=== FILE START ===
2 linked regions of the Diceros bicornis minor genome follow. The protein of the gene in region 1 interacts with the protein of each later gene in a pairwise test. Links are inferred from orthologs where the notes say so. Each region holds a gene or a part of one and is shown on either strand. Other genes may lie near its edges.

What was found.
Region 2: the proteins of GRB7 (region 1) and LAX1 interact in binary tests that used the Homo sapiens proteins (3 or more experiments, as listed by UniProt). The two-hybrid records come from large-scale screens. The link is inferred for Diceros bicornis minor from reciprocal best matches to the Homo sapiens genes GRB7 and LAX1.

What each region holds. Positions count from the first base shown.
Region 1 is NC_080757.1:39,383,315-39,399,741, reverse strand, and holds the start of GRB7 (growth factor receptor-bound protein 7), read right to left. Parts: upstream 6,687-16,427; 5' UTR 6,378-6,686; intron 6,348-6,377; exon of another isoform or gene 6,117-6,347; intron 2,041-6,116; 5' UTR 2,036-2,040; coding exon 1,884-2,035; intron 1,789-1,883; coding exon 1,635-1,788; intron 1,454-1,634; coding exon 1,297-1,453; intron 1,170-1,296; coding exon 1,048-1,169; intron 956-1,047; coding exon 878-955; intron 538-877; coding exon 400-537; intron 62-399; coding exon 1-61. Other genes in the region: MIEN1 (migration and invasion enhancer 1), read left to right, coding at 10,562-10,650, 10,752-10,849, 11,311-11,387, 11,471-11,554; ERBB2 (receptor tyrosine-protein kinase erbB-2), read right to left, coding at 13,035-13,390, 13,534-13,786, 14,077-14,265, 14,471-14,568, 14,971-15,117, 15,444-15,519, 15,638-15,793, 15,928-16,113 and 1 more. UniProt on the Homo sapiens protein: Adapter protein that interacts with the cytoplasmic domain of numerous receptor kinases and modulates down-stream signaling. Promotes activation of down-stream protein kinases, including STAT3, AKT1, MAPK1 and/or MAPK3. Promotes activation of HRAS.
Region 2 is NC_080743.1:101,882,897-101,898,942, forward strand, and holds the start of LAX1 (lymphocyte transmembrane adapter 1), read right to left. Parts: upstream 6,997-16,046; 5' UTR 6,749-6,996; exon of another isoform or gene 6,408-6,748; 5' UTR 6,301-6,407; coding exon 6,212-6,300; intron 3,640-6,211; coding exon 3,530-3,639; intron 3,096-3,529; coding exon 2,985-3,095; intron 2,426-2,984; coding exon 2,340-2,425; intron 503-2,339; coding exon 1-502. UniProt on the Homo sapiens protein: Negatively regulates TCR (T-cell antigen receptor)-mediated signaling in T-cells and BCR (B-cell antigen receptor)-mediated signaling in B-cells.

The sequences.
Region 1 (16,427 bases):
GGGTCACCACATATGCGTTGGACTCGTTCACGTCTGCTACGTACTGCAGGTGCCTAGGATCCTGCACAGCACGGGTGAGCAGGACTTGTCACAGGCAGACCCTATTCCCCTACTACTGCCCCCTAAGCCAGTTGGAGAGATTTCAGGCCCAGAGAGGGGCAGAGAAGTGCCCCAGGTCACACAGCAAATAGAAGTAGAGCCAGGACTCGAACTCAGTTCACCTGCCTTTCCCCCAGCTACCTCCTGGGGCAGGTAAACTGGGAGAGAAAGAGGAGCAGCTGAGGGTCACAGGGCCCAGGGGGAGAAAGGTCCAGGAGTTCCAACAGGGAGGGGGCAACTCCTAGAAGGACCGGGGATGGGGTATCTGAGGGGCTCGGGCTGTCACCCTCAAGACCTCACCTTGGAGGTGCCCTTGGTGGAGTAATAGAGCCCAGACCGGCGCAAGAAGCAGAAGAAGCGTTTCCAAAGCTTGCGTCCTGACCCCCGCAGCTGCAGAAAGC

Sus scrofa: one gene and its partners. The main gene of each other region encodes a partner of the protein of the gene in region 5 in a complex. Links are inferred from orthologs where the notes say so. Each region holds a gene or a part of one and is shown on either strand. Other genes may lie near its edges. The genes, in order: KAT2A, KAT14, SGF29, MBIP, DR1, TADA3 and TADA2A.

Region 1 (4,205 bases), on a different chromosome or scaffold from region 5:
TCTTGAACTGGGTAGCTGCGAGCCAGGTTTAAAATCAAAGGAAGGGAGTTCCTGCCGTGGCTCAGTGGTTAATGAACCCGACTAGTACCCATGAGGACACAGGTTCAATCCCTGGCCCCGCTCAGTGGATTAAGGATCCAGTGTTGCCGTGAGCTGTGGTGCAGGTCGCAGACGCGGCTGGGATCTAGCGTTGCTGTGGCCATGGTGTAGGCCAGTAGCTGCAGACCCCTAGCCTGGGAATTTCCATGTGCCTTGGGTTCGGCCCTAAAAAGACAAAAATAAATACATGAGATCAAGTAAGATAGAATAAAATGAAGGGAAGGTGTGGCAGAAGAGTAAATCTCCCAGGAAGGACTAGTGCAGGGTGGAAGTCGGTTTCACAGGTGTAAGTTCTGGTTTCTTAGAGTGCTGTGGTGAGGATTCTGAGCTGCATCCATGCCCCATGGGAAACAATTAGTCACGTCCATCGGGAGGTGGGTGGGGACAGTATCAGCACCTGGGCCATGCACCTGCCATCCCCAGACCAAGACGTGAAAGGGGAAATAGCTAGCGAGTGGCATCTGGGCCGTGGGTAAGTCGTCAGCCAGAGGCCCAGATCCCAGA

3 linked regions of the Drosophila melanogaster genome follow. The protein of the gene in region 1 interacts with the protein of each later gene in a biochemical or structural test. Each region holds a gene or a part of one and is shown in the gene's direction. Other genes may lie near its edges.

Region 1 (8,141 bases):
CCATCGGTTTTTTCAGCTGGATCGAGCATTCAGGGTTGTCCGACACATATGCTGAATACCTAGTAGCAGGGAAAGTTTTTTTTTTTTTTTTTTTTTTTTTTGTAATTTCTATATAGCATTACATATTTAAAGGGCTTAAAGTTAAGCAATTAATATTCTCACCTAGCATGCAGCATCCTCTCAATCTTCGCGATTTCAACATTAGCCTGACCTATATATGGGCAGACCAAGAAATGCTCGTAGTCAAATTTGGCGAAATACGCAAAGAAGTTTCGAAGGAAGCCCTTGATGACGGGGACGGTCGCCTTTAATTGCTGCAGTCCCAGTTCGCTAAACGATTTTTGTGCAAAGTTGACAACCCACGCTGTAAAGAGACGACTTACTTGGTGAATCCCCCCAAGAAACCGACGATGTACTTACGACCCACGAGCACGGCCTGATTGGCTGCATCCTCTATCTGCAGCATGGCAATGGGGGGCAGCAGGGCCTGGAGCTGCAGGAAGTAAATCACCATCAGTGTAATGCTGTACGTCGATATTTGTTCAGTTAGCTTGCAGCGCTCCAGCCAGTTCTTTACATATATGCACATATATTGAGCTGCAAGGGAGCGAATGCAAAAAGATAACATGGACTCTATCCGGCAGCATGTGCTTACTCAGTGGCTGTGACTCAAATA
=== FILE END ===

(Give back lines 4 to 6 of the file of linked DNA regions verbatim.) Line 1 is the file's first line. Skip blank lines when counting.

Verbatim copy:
What each region holds. Positions count from the first base shown.
Region 1 is NC_080757.1:39,383,315-39,399,741, reverse strand, and holds the start of GRB7 (growth factor receptor-bound protein 7), read right to left. Parts: upstream 6,687-16,427; 5' UTR 6,378-6,686; intron 6,348-6,377; exon of another isoform or gene 6,117-6,347; intron 2,041-6,116; 5' UTR 2,036-2,040; coding exon 1,884-2,035; intron 1,789-1,883; coding exon 1,635-1,788; intron 1,454-1,634; coding exon 1,297-1,453; intron 1,170-1,296; coding exon 1,048-1,169; intron 956-1,047; coding exon 878-955; intron 538-877; coding exon 400-537; intron 62-399; coding exon 1-61. Other genes in the region: MIEN1 (migration and invasion enhancer 1), read left to right, coding at 10,562-10,650, 10,752-10,849, 11,311-11,387, 11,471-11,554; ERBB2 (receptor tyrosine-protein kinase erbB-2), read right to left, coding at 13,035-13,390, 13,534-13,786, 14,077-14,265, 14,471-14,568, 14,971-15,117, 15,444-15,519, 15,638-15,793, 15,928-16,113 and 1 more. UniProt on the Homo sapiens protein: Adapter protein that interacts with the cytoplasmic domain of numerous receptor kinases and modulates down-stream signaling. Promotes activation of down-stream protein kinases, including STAT3, AKT1, MAPK1 and/or MAPK3. Promotes activation of HRAS.
Region 2 is NC_080743.1:101,882,897-101,898,942, forward strand, and holds the start of LAX1 (lymphocyte transmembrane adapter 1), read right to left. Parts: upstream 6,997-16,046; 5' UTR 6,749-6,996; exon of another isoform or gene 6,408-6,748; 5' UTR 6,301-6,407; coding exon 6,212-6,300; intron 3,640-6,211; coding exon 3,530-3,639; intron 3,096-3,529; coding exon 2,985-3,095; intron 2,426-2,984; coding exon 2,340-2,425; intron 503-2,339; coding exon 1-502. UniProt on the Homo sapiens protein: Negatively regulates TCR (T-cell antigen receptor)-mediated signaling in T-cells and BCR (B-cell antigen receptor)-mediated signaling in B-cells.